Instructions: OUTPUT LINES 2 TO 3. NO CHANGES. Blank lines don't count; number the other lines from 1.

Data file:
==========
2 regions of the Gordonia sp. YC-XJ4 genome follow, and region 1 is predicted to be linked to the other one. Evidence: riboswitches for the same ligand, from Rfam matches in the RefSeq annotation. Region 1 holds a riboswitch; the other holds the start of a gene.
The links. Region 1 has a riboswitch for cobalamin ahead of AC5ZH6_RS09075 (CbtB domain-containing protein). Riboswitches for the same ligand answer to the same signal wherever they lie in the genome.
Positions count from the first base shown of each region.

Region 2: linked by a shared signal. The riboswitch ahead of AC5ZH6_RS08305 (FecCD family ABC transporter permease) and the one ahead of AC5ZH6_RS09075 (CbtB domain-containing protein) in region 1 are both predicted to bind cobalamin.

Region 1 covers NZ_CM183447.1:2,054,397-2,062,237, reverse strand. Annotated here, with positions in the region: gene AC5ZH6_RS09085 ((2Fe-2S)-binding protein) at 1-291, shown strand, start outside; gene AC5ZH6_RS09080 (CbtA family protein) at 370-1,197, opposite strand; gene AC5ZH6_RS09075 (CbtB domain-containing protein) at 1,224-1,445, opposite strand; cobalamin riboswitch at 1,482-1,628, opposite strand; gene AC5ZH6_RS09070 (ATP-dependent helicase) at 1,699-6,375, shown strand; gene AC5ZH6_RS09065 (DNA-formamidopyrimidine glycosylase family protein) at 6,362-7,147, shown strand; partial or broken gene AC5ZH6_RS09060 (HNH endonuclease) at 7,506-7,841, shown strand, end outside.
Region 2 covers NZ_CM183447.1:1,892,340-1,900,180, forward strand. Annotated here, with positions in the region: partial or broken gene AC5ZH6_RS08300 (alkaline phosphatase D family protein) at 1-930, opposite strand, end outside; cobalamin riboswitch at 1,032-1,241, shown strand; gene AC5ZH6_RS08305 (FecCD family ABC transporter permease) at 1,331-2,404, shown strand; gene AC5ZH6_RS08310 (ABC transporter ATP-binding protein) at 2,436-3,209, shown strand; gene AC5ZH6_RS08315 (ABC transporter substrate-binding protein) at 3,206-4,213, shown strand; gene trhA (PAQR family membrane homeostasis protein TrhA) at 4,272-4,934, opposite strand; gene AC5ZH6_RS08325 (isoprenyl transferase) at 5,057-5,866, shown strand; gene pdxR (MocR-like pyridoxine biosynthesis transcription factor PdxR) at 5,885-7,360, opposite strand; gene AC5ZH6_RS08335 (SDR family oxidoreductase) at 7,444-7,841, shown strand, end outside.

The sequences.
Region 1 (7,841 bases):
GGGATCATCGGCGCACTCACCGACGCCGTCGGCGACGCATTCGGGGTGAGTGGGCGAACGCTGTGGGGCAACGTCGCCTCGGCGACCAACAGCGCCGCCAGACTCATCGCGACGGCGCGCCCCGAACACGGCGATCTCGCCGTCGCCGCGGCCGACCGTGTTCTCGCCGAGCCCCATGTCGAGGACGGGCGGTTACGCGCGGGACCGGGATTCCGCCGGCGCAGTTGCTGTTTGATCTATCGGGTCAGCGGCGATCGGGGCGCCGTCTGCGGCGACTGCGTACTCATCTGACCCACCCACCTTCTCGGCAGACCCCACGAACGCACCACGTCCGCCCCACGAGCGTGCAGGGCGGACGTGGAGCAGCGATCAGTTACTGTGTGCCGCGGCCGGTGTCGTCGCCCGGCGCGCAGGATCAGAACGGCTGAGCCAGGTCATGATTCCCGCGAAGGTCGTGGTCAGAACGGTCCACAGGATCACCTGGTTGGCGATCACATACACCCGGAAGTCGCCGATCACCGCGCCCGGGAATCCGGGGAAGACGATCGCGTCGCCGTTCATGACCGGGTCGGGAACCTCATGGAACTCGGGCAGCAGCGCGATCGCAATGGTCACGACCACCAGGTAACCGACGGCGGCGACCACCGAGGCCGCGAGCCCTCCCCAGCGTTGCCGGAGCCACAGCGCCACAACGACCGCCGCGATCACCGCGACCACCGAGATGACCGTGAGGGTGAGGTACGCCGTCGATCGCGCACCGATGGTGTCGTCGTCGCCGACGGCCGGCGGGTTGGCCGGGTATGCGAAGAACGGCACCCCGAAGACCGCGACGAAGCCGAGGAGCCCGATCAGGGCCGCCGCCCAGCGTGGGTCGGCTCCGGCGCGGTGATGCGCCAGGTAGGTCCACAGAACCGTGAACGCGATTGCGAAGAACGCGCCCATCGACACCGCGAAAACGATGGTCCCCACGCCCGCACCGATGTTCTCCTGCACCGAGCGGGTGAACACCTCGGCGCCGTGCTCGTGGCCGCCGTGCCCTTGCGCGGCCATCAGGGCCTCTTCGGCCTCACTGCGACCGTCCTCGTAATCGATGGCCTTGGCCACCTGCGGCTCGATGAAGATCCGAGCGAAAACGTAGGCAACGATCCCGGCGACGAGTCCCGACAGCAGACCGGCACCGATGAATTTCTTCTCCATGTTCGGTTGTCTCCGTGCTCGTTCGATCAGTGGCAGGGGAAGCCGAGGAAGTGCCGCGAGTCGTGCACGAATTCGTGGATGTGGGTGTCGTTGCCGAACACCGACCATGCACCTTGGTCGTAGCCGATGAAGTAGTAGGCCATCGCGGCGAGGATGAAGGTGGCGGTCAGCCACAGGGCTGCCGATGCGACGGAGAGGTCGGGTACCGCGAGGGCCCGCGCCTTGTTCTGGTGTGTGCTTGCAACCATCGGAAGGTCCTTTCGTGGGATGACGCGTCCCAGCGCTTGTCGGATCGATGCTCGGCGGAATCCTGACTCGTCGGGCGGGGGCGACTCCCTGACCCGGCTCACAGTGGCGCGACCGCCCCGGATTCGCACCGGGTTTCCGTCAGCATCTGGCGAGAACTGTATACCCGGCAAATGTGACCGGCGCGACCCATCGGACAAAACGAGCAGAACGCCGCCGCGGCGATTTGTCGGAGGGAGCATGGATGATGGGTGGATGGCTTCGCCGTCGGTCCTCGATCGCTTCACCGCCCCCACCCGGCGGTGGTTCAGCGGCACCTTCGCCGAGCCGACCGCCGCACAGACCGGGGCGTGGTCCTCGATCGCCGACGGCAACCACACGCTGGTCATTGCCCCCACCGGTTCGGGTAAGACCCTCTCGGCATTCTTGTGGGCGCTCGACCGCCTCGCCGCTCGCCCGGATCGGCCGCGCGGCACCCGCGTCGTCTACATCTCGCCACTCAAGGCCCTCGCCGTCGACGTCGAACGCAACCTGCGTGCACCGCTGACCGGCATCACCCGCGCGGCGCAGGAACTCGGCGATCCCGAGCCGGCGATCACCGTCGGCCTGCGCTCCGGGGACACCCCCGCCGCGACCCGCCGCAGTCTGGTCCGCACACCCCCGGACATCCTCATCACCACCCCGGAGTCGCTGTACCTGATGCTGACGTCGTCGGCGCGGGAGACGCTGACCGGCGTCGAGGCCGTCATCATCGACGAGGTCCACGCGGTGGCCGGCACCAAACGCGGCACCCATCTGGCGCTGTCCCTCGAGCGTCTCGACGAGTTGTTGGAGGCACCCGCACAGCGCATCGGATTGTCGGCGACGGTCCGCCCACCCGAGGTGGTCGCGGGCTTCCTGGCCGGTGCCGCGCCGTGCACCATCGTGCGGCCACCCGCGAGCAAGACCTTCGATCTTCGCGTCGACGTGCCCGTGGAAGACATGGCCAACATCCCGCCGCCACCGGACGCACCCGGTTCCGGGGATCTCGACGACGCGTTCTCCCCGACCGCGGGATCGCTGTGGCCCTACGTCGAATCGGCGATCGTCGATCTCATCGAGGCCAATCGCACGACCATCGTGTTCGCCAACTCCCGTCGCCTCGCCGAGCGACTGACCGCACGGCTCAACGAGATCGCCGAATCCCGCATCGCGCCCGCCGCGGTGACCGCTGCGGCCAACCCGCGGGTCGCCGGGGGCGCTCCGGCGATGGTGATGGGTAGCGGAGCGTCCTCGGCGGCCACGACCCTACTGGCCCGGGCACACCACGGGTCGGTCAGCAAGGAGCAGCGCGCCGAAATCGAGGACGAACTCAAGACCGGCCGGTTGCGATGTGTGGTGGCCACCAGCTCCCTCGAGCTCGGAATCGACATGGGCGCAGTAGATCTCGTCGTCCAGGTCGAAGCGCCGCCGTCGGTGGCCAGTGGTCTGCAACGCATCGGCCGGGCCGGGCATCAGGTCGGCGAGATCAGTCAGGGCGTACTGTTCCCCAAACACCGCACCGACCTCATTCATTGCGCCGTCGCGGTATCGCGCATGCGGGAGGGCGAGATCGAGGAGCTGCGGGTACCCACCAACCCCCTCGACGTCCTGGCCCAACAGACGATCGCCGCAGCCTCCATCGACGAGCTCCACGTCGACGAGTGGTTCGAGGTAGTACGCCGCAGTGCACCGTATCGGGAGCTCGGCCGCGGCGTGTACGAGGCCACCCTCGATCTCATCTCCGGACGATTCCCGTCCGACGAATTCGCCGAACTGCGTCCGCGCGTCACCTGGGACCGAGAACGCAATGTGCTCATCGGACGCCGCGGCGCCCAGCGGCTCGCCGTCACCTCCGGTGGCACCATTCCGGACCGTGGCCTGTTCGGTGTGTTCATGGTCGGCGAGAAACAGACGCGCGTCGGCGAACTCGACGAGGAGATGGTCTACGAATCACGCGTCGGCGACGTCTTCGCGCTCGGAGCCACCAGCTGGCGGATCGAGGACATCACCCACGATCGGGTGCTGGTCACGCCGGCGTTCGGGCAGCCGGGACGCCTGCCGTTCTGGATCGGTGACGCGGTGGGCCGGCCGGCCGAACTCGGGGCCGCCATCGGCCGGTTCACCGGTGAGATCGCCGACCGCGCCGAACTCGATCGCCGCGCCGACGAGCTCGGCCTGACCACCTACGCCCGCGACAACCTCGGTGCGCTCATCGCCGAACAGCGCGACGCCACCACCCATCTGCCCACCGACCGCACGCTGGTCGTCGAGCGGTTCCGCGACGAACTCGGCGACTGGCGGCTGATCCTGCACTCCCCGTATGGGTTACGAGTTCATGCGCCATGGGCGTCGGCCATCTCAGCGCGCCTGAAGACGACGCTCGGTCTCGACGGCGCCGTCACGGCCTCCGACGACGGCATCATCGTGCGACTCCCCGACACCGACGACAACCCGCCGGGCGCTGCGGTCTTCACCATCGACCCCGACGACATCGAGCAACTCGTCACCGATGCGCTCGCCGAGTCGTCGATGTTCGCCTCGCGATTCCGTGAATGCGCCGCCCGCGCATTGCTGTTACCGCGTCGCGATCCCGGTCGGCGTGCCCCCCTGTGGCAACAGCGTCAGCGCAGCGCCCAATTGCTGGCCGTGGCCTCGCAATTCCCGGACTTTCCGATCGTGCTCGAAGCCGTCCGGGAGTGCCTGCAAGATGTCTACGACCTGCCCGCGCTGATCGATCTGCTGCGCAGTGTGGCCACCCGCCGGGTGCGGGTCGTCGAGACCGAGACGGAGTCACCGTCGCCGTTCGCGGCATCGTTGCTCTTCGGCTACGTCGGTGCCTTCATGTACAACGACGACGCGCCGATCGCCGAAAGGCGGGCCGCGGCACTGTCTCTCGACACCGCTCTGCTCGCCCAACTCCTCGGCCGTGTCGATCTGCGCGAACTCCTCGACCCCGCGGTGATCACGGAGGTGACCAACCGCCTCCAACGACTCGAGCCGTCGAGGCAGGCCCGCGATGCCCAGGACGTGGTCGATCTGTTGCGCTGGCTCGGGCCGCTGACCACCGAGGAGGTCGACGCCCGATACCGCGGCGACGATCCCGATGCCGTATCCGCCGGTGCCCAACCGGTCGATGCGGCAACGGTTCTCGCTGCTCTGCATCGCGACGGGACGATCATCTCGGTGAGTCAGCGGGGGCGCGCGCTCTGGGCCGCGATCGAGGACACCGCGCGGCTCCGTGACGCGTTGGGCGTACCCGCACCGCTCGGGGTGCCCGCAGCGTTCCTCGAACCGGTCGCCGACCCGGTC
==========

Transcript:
The links. Region 1 has a riboswitch for cobalamin ahead of AC5ZH6_RS09075 (CbtB domain-containing protein). Riboswitches for the same ligand answer to the same signal wherever they lie in the genome.
Positions count from the first base shown of each region.